DAVENPORT, Iowa -- Some business owners in West Davenport are exasperated with the current flood protection plan that's leaving them to fend for themselves.
Cong Le, the owner of QQ Beauty Supply tells News 8 she was trying to get Hesco barriers from the City of Davenport to protect her inventory, but was told they were not given out to businesses, only city facilities.
"We have been going through two floods and we suffered a lot," she said, referring to Mississippi's historic rise and the time the Hesco barrier broke near East River Drive and Pershing Avenue exactly one month ago, on April 30. "So we think this time, we need to protect ourselves."
She checked into ordering Hesco barriers herself, but the cost was too much.
The Le family, including Cong, her brother Nam Le, two other sisters and even her mother and uncle got together and brainstormed.
"He had been building the first wall for the second floor and it collapsed," Cong Le said of her brother. "And he cried a lot."
They asked friends and neighbors about how to build a wall. Everyone pitched in ideas.
"So then he came up with this wall and I think it works very well," she said, adding that it took three days to build.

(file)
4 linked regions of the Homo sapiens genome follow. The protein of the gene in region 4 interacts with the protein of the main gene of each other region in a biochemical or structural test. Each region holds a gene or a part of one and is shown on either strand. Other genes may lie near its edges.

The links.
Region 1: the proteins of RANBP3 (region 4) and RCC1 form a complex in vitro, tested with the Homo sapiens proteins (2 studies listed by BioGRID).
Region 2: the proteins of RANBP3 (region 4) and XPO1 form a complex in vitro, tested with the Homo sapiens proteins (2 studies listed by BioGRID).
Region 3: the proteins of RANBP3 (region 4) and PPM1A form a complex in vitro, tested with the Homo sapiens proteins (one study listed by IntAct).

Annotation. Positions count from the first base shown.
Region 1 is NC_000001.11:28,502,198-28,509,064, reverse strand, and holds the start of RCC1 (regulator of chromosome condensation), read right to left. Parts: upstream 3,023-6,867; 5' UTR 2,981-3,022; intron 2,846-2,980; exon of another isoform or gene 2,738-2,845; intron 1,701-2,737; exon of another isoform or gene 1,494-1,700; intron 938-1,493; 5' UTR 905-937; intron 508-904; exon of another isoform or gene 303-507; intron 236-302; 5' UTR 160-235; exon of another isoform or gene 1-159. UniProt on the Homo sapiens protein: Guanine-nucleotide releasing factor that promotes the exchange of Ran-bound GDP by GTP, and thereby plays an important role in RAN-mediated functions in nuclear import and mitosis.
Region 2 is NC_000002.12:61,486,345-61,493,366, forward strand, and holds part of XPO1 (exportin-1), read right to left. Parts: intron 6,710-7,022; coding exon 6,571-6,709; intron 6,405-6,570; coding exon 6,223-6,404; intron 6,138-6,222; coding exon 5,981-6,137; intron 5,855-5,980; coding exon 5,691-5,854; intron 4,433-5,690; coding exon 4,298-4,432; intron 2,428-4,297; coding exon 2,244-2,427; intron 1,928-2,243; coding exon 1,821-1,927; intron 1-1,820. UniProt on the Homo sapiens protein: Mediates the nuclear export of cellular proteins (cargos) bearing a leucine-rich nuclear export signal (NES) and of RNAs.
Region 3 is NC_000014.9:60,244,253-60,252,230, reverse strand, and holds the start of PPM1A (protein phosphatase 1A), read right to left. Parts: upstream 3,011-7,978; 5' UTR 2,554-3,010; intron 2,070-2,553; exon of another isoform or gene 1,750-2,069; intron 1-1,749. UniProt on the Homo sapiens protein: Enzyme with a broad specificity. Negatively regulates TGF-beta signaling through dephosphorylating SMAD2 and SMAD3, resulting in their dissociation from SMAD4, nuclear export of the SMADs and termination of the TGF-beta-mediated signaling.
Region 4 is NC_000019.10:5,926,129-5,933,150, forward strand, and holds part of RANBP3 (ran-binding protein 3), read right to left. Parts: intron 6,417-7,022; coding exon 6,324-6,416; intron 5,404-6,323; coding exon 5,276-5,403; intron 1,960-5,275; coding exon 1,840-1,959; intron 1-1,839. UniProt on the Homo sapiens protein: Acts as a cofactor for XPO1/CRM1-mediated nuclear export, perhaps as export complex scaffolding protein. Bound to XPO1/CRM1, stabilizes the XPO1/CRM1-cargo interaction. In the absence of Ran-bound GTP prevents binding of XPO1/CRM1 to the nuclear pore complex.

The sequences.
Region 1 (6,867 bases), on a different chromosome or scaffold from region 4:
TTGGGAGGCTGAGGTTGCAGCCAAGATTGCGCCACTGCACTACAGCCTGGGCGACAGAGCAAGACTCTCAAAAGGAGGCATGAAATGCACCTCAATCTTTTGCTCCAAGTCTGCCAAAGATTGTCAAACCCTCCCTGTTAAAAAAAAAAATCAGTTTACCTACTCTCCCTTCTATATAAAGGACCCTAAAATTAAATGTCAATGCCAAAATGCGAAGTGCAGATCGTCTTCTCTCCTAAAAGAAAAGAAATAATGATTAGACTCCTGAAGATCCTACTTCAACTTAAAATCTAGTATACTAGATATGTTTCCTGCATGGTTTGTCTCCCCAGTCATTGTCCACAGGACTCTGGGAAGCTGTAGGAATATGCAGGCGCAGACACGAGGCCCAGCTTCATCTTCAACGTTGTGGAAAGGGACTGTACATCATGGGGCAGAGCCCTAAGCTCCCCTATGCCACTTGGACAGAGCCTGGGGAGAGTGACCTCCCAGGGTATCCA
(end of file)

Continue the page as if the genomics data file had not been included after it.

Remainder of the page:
All the supplies came from Menard's, she said.
She said she was shocked but not surprised to read Davenport City Administrator Corri Spiegel's column in the Quad City Times stating that "Davenport’s flood plan is not and never was intended specifically to protect businesses."
"I was not surprised, because they might think that small businesses are not important. But for me, we are part of the community," she said.
Cong Le says she understands this winter and spring season have been very hard on everybody, including the city.
"Maybe there so many things going on with them they haven’t thought about this. But I take this opportunity to stand tall for the small businesses in this area, because I have been talking to all small business neighbors: They are upset about the floods. They were very stressed, like me. " she said.
Across the street, at her sister and brother-in-law's Oriental Food grocery store, and further down, at the Discount Tobacco, owners expressed a similar sentiment. They wondered aloud about a permanent solution.
"You're paying taxes, but not getting any benefits," said Bikram Thapa, the owner of the smoke shop.
Cong Le said she and neighboring businesses were thinking about how to protect their livelihoods, and the city needs to rethink the future as well.
"I really would like to hear directly from the City of Davenport, and all the small businesses," she said. "We need to have a meeting, sit down together and think about future."